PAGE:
The strobilurin, or QoI fungicides (FRAC group 11) are extremely useful in controlling a broad spectrum of common vegetable pathogens.
You may know some of older strobilurins as azoxystrobin (Quadris), trifloxystrobin (Flint), pyraclostrobin (Cabrio), or Pristine (pyraclostrobin + boscalid, 11 + 7). For example, FRAC group 11 active ingredients such as azoxystrobin are also now available in combination products as Quadris Top (azoxystrobin + difenoconazole, 11 + 3), Quilt (azoxystrobin + propiconazole, 11 + 3), or Quadris Opti (azoxystrobin + chlorothalonil, 11 + M5).
All strobilurin fungicides inhibit fungal respiration by binding to the cytochrome b complex III at the Q0 site in mitochondrial respiration. Simply said, the fungicide works by inhibiting the fungi’s ability undergo normal respiration. The strobilurin chemistries have a very specific target site, or mode-of-action (MOA).
Although highly effective, fungicide chemistries like those in FRAC group 11, with a very specific MOA, are susceptible to fungicide resistance development by some fungi. Why is that? In the strobilurin’s, a single nucleotide polymorphism of the cytochrome b gene leads to an amino acid substitution of glycine with alanine at position 143 of the cytochrome b protein.
For us, knowing the specifics on the technical jargon isn’t so important, it’s understanding what is at stake. So, if we hear someone speak about G143A resistance development to the QoI fungicides (where resistance is already known in cucurbit Powdery mildew and Downy mildew), we know what they are talking about and how important it is! So much so, if cucurbit powdery mildew develops resistance to one strobilurin compound it may develop what is known as cross resistance and become resistant to all chemistries in FRAC group 11, even if only one chemistry has been used!
How do we avoid the chances for fungicide resistance like this to develop? It’s simple, don’t let the fungus ‘figure out’ what it is being sprayed with and do this by rotating different fungicide chemistries (i.e., FRAC groups). Proper fungicides rotations are necessary when fungicides with specific MOA’s are used in fungicide programs for controlling important diseases. That’s why it is important to follow a fungicides label precisely and be certain that some fungicide chemistries aren’t overused.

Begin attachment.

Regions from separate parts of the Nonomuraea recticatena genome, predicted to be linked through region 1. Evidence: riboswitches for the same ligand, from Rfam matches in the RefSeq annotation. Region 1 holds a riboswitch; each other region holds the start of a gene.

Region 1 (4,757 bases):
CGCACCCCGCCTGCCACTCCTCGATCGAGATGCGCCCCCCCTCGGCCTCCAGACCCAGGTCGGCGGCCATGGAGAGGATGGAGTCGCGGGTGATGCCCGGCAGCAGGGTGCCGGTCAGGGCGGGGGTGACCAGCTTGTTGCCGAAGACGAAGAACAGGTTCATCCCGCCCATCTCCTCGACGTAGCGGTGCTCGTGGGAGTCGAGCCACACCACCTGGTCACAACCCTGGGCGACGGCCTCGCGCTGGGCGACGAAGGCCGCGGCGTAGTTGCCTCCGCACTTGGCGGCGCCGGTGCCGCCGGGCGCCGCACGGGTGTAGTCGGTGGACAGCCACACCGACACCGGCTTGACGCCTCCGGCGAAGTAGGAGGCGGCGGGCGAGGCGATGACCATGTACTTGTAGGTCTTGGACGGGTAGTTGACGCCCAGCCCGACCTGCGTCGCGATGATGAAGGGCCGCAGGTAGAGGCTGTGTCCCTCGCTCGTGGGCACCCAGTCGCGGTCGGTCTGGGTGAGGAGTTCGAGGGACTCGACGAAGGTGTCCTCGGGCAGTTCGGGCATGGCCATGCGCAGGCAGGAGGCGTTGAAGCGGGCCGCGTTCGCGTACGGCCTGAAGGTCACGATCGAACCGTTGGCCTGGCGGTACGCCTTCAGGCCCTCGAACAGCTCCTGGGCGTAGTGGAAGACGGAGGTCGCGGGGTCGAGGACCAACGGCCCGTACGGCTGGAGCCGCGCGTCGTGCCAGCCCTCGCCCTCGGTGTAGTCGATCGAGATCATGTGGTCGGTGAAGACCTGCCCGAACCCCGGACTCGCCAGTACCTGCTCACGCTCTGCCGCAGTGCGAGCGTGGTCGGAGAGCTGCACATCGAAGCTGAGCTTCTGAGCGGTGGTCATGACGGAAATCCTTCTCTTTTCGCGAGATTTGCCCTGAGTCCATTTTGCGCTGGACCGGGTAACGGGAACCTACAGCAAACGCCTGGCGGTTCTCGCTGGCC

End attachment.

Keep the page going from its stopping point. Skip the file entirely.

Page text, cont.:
All strobilurin fungicides should be tank mixed with a protectant fungicide, when possible. Remember tank-mixing high-risk fungicides (i.e., FRAC group 11) with low-risk, protectant fungicides (FRAC groups M1-M9) helps reduce (and/or delay) the chances for fungicide resistance development. Never tank mix strobilurins together and never apply any strobilurin fungicide (either the same chemistry or different chemistry) in consecutive applications if stated by the label. Remember, azoxystrobin acts against the fungus the same way as trifloxystrobin does and so on. Even though you are spraying two different fungicides, each has the similar MOA and is acting against the fungus in the same exact way.
Azoxystrobin (i.e., Quadris 2.08F) used heavily in vegetable production is coming off patent and should soon be available in generic forms from a number of companies looking to sell azoxystrobin. In the 2015 Vegetable Crops Recommendations Guide you will see that most references to Quadris have been replaced with azoxystrobin, much like we did the chlorothalonil (i.e., Bravo Weatherstik) a few years ago. Over the next couple years other FRAC code 11 fungicides will also be coming off patent and similar changes in the recommendations guide will occur. Resistance to FRAC group 11 fungicides has been reported in multiple pathogens in multiple crops worldwide. Resistance to FRAC group 11 fungicides in our region have been reported in cucurbit powdery mildew and gummy stem blight. Importantly, in recent years the lack of efficacy in strobilurin fungicides in crops, such as parsley, where azoxystrobin was one of the few fungicides available for septoria leaf spot control is showing up in the Vineland area.
The threat for resistance development in important pathogens to FRAC group 11 fungicides is always present, and it will become even more important to monitor as generic products with azoyxstrobin and other group 11 fungicides as active ingredients begin to emerge in the future.